EU chief rejects renegotiation of trade rules with Britain – .

EU chief rejects renegotiation of trade rules with Britain – .

The EU chief executive on Thursday flatly refused to renegotiate post-Brexit trade rules with the UK after UK Prime Minister Boris Johnson urged the bloc to work with his government to find “solutions practices ”to the red tape and inspections that cause shortages of certain goods in Northern Ireland.
Johnson called on European Commission President Ursula von der Leyen to present the UK’s proposed changes a day after UK officials publicly said the trade rules the government had negotiated with the EU “cannot Continue “.

The post-Brexit agreements for Northern Ireland have further strained the already difficult relations between the EU and its former member.

“The EU will continue to be creative and flexible under the protocol,” von der Leyen said in a tweet after Johnson’s call. “But we will not renegotiate. “

Since the UK left the EU economic sphere, relations have deteriorated with Northern Ireland, the only part of the UK that has a land border with the bloc of 27 countries.

Divorce agreement reached before Britain left means customs and border checks must be carried out on certain goods shipped to Northern Ireland from the rest of the UK

The rules were aimed at protecting a key pillar of the Northern Ireland peace process, an open border with the Republic of Ireland, which remains a member of the EU.

But the deal angered trade unionists in Northern Ireland because they say it is a border in the Irish Sea that weakens ties with the rest of the UK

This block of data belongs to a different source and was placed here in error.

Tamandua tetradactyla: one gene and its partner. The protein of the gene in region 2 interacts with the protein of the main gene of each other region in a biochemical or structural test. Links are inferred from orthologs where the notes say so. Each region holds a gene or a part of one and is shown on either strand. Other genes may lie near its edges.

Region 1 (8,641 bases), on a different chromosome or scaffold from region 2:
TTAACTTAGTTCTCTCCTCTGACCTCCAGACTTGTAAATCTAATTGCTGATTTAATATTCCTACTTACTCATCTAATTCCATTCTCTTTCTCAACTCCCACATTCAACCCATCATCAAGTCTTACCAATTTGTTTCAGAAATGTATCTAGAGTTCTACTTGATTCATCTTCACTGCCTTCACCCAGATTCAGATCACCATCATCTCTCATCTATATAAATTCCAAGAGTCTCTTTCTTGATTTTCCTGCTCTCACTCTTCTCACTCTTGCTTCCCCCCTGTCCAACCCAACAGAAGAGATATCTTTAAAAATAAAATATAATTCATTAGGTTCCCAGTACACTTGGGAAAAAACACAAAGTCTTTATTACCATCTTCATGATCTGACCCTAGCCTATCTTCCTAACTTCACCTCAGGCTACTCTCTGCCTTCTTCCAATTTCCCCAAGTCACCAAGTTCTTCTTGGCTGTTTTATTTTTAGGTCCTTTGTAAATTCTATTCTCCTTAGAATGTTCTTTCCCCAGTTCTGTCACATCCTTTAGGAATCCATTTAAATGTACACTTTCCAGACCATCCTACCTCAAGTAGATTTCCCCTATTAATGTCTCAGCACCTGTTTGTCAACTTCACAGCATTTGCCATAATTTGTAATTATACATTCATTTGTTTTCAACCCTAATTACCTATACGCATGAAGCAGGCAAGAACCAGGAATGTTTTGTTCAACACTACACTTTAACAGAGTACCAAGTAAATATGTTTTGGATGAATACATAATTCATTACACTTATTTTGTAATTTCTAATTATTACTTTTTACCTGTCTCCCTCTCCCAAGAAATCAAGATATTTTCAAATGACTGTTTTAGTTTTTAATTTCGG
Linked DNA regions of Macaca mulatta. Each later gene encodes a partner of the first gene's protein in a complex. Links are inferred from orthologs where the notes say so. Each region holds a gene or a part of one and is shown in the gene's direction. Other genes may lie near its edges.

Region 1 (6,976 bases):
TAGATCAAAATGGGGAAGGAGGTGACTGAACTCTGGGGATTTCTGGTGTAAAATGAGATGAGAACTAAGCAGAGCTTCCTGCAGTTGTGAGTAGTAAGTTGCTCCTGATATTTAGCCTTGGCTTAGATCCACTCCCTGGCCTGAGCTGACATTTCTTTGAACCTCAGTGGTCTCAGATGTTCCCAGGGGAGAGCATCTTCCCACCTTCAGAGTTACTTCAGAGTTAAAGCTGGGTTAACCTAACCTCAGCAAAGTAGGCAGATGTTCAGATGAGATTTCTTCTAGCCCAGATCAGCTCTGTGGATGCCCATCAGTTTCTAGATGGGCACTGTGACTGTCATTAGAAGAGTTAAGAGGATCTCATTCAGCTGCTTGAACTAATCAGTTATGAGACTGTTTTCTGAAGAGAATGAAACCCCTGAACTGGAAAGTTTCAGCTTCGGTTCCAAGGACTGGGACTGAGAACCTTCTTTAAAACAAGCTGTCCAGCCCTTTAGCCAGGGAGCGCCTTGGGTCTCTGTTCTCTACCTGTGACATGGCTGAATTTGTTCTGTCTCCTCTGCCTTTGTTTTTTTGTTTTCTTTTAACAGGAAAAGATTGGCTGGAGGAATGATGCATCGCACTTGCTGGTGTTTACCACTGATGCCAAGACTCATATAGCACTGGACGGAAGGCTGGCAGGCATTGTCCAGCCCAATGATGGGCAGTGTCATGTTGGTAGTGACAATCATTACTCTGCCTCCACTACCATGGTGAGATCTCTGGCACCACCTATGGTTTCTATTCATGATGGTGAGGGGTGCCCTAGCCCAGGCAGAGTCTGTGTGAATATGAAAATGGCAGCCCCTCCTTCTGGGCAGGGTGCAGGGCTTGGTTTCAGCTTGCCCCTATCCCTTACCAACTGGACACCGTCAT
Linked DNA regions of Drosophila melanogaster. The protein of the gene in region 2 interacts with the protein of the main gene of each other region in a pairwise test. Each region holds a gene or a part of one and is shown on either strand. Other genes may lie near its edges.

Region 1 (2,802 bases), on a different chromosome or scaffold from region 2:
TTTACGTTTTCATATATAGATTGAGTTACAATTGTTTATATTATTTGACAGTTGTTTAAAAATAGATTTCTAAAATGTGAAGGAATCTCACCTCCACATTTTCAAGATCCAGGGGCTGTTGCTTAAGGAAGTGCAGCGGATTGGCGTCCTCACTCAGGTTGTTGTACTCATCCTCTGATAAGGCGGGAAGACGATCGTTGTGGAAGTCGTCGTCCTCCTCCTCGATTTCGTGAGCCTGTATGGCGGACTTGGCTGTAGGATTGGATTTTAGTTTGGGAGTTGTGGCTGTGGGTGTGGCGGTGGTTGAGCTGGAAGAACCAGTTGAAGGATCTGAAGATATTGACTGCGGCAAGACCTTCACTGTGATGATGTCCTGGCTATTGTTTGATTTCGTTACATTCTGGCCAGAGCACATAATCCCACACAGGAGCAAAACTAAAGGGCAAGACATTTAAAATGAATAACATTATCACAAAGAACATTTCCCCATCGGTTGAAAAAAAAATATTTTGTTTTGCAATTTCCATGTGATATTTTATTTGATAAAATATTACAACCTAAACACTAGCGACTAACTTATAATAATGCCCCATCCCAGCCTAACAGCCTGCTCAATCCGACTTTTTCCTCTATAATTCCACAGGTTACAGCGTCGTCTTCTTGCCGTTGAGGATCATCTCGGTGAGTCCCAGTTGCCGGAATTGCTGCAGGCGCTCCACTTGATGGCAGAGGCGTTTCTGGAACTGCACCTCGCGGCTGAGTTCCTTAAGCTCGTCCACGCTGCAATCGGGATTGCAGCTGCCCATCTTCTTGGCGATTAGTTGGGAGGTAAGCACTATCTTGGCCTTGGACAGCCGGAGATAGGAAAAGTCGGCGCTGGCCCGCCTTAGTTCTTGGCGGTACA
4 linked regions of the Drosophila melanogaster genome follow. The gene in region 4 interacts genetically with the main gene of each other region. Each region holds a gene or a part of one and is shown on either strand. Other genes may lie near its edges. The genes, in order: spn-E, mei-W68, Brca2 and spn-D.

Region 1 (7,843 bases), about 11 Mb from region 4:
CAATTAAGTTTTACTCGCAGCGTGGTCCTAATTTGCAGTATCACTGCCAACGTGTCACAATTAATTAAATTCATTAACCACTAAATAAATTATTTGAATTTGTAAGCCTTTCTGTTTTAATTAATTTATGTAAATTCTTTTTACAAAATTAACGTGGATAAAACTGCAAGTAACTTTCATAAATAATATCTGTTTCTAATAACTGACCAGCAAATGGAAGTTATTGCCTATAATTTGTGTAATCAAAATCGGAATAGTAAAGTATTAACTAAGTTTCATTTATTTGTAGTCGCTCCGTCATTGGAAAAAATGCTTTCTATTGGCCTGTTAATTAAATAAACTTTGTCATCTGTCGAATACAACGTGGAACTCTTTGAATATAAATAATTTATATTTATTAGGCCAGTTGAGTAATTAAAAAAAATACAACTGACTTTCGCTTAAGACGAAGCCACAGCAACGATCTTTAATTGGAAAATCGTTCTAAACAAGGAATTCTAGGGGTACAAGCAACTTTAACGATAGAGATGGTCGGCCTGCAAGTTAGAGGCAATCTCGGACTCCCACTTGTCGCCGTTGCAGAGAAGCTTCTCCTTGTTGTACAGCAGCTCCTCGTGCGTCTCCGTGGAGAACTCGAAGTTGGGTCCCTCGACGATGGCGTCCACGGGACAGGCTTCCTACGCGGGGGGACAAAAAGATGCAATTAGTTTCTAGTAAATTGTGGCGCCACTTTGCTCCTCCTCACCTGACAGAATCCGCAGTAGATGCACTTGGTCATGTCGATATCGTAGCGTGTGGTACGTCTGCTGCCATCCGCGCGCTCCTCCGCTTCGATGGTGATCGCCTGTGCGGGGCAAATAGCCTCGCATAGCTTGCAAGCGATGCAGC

Great Britain denounces the “purist” approach

EU officials argue the rules are needed to protect the European single market from goods that do not meet its food safety and animal welfare standards.

Britain said the EU was taking a “purist” approach to rules that created unnecessary red tape for businesses and called on the bloc to be “pragmatic”.

British Brexit Minister David Frost said on Wednesday that Britain had tried to implement the agreements “in good faith” but were causing a heavy burden on Northern Ireland.

Frost said Britain is seeking a “standstill period” that would maintain a moratorium on certain controls and restrictions on goods until a permanent solution is found.

Ultimately, Britain seeks to remove most controls, replacing them with a “light” system in which only goods at risk of entering the EU would be inspected. But the low level of trust between the two parties makes this difficult.

Johnson told von der Leyen the current situation was “unsustainable,” the Prime Minister’s Office in Downing Street said in a statement released after their call.

British Prime Minister Boris Johnson – seen here in Coventry, England earlier this month – told von der Leyen the current trade situation was “unsustainable”. (David Rose/AFP/Getty Images)

“Huge opportunity”

“He urged the EU to seriously consider these proposals and work on them with the UK,” Downing Street said. “There is a huge opportunity to find reasonable and practical solutions to the challenges facing people and businesses in Northern Ireland, and thus put UK-EU relations on a better footing.

Johnson then called Germany’s Angela Merkel and told her that the protocol “did not live up to the intended objectives”. The leaders agreed to keep in touch.

European Commission spokeswoman Arianna Podesta said the EU would continue talks with the UK and Marcos Sefcovic, the bloc’s main Brexit official, was eager to speak with Frost. A date for a new meeting between the two has not yet been set.

Following the latest requests from the UK, industry group Manufacturing NI said it was essential for both sides to find practical solutions to make their deal work.

“Both sides owe it to the people of Northern Ireland to avoid drama and continue dialogue and decision-making,” the group said. “Working with companies will bring real experience and ideas. Including business will improve trust and relationship. “


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